thirty-eight year old routine. He had already given up hope. He was
at least indifferent to any prospect of a cure. Pessimism leads to
inactivity and unfruitfulness.

We know from experience that Jesus was a deliberate person.
Spontaneous at times, yes, but always knowing what he was about. He
sees this man. He knows his condition, his history and
circumstances. He not only wishes him well but wills him well. Jesus
knows each one of us with all of our complications and suffering,
and he wills the very best for us. He is even more interested in
bringing us good than we are ourselves. Too often we are like this
poor man, resigned and discouraged in our misery. Jesus comes to
offer what was never expected. He gives what was not asked for. He
loves and cares, even when unknown.

When Jesus met again in the temple the man whom he had healed, he
said: "Do not sin any more", precisely because not only had he
healed him of his physical illness, but more importantly, he also
had forgiven all of his sins. As we worry so much about our physical
health and are quick to go immediately to a doctor for help and
assistance, so we should draw near to the healing powers of this
wonderful sacrament of confession. It is in the confessional that
every priest becomes a witness of the great miracles which divine
mercy works in people who receive the grace of conversion. We should
draw near to confession conscious of the fact that Jesus is eager to
forgive our sins and strengthen us with the sacramental grace that
is offered. How long have we put off going to Confession? Has it
been thirty-eight years, or thirty-eight months, or thirty-eight
days? When was the last time we made a really profound confession?
Are we willing to approach Jesus for a cure, or are we content to
live in mediocrity? We let so many graces pass us by simply because
we keep our distance from Jesus.

Jesus always gives the best to those he loves and wants to free us
first from what matters most - what has implications for eternity.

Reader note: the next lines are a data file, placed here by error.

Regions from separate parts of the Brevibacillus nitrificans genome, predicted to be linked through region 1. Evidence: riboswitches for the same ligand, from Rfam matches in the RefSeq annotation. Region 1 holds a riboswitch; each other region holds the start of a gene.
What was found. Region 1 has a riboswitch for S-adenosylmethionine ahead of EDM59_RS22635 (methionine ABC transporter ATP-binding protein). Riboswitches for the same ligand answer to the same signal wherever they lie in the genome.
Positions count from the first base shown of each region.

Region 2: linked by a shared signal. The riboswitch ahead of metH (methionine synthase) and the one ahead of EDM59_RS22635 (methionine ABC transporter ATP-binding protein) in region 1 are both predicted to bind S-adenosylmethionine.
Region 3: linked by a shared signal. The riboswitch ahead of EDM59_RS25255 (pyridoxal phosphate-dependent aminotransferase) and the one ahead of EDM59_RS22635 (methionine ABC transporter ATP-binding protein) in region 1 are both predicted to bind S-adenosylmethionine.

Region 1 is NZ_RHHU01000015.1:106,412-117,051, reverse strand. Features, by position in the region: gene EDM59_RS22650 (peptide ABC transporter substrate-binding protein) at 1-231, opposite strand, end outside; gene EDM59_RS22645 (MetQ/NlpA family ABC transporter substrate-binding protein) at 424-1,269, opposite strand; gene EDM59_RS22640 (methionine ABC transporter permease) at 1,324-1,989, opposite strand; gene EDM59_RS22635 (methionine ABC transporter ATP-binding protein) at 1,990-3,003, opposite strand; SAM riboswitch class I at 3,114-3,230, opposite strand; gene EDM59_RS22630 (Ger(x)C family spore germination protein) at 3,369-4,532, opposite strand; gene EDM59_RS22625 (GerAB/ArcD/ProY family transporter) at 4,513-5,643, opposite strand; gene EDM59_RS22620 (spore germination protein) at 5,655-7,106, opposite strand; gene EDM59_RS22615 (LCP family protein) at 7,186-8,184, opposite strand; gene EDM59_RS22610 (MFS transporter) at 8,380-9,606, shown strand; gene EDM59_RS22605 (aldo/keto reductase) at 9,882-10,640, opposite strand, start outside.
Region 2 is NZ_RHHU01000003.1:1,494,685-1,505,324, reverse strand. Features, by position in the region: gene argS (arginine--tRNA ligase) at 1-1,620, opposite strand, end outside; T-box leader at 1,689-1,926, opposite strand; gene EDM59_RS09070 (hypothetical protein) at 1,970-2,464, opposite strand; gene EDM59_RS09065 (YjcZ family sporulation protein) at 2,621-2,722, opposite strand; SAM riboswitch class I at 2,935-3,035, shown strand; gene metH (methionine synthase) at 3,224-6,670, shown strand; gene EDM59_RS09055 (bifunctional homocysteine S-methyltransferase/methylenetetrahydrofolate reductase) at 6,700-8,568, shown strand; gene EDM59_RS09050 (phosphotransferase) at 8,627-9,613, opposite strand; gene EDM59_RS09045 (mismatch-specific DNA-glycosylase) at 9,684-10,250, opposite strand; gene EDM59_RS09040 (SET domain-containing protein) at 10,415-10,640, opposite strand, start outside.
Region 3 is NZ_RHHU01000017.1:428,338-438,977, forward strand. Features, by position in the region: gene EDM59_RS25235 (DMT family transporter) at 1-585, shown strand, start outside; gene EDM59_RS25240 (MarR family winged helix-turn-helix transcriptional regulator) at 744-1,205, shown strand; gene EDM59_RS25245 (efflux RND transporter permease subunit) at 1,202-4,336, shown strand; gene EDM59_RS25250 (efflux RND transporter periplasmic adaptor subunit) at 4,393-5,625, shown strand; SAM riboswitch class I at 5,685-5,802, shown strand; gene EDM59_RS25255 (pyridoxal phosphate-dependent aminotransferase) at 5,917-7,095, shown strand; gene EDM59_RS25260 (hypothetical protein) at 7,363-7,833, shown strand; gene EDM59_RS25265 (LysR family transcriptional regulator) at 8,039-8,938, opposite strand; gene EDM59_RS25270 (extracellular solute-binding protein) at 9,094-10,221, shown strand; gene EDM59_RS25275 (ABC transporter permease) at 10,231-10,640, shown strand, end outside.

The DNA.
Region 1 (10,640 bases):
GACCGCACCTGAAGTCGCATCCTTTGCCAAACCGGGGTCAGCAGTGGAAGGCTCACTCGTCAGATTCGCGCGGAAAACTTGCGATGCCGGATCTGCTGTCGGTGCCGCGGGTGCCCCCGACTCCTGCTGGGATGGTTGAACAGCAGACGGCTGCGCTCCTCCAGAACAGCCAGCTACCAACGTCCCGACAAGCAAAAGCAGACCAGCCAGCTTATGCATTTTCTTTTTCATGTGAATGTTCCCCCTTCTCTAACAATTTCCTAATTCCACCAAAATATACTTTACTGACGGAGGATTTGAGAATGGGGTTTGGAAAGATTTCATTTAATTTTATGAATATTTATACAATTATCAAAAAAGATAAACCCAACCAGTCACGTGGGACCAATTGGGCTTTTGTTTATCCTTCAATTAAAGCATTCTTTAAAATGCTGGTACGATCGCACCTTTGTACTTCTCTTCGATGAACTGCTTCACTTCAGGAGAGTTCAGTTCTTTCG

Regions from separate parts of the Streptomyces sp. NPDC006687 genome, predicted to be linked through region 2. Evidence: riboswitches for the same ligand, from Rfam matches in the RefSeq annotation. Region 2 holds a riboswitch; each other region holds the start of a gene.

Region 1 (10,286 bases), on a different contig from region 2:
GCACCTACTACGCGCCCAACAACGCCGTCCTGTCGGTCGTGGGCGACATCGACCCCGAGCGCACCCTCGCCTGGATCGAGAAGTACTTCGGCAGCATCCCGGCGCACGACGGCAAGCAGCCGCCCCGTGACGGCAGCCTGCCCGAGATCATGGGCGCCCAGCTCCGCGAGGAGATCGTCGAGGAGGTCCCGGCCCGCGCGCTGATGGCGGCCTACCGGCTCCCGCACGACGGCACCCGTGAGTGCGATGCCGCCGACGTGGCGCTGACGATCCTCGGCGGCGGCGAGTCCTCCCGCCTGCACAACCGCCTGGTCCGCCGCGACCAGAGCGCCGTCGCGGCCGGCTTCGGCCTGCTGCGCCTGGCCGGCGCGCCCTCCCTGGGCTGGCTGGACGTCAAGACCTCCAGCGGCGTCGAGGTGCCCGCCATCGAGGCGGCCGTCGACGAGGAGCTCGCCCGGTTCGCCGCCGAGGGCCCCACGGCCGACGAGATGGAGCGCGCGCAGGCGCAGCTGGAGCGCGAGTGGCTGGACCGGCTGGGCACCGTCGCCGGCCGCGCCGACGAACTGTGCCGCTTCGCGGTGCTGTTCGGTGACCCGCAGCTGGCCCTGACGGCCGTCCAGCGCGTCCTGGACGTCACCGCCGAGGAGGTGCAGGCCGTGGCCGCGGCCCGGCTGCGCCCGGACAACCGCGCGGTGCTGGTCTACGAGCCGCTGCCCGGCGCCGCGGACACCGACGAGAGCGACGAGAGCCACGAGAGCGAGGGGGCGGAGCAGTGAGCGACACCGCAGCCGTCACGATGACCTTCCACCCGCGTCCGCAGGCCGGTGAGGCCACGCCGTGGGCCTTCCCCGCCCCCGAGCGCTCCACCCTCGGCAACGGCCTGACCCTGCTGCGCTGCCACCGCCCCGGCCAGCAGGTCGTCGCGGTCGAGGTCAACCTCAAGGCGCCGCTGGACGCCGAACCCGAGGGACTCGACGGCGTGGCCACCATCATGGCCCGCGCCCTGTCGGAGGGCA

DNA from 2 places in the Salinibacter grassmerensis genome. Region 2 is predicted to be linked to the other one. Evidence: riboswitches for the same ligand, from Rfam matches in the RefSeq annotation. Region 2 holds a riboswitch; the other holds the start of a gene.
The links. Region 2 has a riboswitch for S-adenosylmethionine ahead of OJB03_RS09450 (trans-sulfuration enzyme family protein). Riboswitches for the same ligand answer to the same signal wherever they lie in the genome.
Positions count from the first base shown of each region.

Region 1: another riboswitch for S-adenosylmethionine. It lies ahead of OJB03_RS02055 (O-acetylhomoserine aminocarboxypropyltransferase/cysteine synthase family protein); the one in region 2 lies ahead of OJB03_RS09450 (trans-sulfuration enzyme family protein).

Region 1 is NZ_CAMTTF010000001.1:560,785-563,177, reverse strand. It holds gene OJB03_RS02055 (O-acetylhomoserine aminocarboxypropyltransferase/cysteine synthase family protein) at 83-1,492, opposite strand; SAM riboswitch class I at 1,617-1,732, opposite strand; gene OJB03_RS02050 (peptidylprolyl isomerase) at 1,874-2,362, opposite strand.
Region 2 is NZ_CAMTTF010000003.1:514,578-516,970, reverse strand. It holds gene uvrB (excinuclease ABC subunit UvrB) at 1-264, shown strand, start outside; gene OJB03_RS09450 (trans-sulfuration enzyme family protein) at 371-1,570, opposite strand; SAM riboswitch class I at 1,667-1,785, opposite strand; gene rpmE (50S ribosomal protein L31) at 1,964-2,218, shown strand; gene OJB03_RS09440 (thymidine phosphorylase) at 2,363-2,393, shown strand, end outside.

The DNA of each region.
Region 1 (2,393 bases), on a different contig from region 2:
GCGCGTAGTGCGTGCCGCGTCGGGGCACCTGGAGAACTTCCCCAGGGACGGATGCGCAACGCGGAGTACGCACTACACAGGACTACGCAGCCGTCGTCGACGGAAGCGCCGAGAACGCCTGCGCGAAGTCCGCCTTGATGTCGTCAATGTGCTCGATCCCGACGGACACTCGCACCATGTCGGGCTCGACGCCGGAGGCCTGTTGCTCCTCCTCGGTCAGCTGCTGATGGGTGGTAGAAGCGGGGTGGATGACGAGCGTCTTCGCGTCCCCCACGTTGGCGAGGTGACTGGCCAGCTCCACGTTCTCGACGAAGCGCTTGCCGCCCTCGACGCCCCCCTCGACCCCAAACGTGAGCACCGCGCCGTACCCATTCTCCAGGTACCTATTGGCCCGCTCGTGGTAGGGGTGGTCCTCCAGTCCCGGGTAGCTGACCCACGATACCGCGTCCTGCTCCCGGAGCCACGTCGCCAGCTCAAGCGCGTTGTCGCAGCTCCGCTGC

The man at Bethesda has already received a great gift from Jesus,
but Jesus returns to give an even more precious gift. He lets the
man know him as the Savior, the forgiver of sins. Jesus shares the
key to avoiding the worst of possibilities: the loss of eternal
happiness. This time again Jesus takes the initiative and seeks him
out. Cured as he was, he did not know his healer. It is only on the
initiative of Jesus that he can say at the end of that day, "I do
know someone who loves me."

We are creatures with no right to be in Jesus' presence.
Nonetheless, Jesus wants us to approach him, trusting in his
goodness. He is continually calling out to us: "Do not be afraid.
Come to me, all you who labor and are overburdened, and I will give
you rest. Learn from me for I am gentle and humble of heart."

We pray -
- for a deep and profound respect for life, especially for the
- for the special intentions of Mike Torres.
- for the personal intentions of Charles and Cheryl C
- for all the prayer intentions in the MTQ Dailyprayer Diary.
- In Memoriam (+): Trinidad Lee Sun
- for world peace and reconciliation.

Finally, we pray for one another, for those who have asked our
prayers and for those who need our prayers the most.

Have a good day!

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© 2006 Daily-Homily